03 Dec 2018

UK manufacturers stock goods in preparation for Brexit

British manufacturers are stockpiling goods as they head towards their slowest year of growth since 2015, as Brexit uncertainty hits demand. Businesses are preparing for the potential shortage of raw materials and likely growth in queues at ports across the UK.

In recent months, production across the manufacturing sector has remained strong, with fears of Brexit resulting in a shortage of stock in case of a no-deal Brexit or prices going up if there was a deal.

As a result, manufacturers have been making as many goods as they can and stockpiling them up in storage.

According to the EEF, precautionary stockpiling has allowed for firms to maintain production levels, despite a sharp drop in export orders over recent months.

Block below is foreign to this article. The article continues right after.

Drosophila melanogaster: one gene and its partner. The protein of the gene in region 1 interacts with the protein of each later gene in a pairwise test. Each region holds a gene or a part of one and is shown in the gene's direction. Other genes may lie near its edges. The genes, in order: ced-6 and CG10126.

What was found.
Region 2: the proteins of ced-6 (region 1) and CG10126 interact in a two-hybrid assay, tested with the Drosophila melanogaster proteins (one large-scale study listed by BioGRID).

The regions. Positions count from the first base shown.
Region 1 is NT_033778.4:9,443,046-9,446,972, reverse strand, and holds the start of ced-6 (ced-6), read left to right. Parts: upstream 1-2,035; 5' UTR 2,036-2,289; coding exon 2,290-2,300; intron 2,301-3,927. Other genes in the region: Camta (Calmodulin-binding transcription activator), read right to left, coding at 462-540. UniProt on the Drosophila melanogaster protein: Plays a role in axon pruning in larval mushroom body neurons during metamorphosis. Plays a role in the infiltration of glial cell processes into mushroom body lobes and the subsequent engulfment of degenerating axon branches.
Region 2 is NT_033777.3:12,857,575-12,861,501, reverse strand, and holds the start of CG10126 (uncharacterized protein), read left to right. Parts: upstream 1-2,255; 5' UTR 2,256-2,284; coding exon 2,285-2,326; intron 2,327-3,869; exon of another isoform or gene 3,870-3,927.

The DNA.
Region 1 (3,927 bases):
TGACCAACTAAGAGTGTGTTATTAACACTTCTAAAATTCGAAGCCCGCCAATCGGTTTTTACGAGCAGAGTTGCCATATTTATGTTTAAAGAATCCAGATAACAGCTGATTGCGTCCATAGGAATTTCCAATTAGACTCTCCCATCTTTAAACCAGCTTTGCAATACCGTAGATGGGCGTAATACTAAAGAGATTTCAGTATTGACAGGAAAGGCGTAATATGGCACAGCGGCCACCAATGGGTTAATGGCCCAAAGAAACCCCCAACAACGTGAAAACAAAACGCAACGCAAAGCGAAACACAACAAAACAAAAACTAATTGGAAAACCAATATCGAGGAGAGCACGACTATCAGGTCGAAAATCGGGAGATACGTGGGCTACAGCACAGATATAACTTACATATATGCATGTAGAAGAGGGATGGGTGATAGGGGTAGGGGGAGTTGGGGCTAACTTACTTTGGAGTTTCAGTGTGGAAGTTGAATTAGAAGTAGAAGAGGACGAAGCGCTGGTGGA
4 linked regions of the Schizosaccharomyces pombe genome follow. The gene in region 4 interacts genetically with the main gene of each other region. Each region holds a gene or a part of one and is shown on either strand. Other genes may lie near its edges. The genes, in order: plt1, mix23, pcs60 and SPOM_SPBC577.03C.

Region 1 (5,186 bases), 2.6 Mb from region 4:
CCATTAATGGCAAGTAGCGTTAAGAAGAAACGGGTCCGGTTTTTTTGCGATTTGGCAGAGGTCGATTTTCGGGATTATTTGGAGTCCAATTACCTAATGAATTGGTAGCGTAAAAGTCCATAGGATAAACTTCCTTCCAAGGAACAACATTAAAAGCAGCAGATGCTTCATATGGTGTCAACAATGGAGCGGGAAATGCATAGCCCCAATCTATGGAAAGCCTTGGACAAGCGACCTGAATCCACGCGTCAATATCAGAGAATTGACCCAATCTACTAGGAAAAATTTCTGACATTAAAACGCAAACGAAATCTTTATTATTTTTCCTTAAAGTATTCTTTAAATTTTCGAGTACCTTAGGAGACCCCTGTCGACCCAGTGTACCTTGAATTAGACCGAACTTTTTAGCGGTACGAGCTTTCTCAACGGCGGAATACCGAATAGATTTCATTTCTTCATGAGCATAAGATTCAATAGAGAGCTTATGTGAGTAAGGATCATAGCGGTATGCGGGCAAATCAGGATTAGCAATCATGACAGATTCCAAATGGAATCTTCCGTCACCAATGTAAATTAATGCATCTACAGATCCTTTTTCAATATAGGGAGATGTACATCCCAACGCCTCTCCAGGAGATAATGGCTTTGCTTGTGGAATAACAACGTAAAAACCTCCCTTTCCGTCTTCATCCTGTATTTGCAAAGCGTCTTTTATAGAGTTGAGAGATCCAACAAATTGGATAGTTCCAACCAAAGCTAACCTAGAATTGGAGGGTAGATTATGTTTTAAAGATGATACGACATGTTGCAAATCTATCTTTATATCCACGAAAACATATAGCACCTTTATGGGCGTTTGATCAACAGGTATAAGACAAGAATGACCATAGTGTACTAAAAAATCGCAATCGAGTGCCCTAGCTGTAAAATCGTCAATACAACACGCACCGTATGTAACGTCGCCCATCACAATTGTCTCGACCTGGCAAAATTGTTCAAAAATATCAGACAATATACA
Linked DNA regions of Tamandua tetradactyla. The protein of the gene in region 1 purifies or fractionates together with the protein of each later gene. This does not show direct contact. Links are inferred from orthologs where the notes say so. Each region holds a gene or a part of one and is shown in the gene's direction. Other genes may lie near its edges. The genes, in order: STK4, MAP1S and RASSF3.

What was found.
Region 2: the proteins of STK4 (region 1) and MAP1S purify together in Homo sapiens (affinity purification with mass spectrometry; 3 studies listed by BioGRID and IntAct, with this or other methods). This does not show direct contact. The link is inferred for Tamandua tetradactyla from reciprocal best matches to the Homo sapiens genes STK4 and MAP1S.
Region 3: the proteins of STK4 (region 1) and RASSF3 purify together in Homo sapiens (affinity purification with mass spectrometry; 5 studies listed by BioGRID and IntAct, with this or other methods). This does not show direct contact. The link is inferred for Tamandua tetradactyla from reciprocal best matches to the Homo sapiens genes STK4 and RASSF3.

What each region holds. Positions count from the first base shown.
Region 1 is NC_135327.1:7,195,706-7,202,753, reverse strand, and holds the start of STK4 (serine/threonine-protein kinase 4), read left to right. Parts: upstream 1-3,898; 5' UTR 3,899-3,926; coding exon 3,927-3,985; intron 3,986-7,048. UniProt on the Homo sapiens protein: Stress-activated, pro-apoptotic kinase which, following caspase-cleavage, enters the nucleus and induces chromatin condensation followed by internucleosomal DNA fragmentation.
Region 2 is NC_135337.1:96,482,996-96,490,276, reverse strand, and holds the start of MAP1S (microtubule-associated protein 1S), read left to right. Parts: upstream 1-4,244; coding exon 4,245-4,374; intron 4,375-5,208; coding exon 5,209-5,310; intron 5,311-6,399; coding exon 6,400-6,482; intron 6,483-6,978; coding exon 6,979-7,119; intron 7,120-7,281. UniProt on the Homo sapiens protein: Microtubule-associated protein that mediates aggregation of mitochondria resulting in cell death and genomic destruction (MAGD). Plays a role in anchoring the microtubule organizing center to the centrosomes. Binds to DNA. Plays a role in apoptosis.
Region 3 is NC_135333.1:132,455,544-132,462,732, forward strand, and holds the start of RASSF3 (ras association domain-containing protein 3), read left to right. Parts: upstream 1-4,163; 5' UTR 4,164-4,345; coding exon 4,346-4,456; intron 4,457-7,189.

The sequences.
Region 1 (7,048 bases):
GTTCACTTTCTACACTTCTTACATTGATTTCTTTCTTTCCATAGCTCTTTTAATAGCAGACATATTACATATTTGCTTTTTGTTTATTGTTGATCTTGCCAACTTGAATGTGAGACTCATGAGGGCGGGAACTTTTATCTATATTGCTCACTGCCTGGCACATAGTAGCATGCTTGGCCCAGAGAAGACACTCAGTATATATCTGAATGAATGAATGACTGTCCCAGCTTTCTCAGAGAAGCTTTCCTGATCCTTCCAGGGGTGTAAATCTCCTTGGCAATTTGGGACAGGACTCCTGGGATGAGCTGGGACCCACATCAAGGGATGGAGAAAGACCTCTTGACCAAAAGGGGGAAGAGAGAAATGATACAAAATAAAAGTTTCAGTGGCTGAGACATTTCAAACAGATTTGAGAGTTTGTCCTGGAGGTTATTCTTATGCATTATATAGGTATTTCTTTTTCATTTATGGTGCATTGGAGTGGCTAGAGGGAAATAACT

Chief executive of EEF, Stephen Phipson, said:

“The moderation in manufacturing performance over the course of this year appears to have gathered pace during the final quarter, with more clouds on the horizon than there have been for some time.

“This should come as no surprise given the significant political uncertainty at home, which is why it is essential that there is an agreement for the UK’s withdrawal as soon as possible.”

EEF has predicted for factory output growth to fall to 0.3% next year, from an estimated 1.1% in 2018.

Manufacturers have come under pressure from subdued global growth, the sterling’s post-referendum devaluation and an increase in protectionist trade policies. These factors have now started taking their toll on confidence and output growth, according to the EEF.

Head of manufacturing at the accountancy firm BDO, Tom Lawton, remarked:

“The sharp decline in export orders is a real cause for concern. There are likely to be a number of causes for the fall in exports this quarter; uncertainty over our future relationship with the EU being the main one.”

He commented that overseas demand had helped sustain manufacturing growth over the last few years, with the EU remaining the most important trading block for UK manufacturers.

“It is crucial that Britain is seen to be open for business with the EU and other key global markets,” he added.

By Lyba Nasir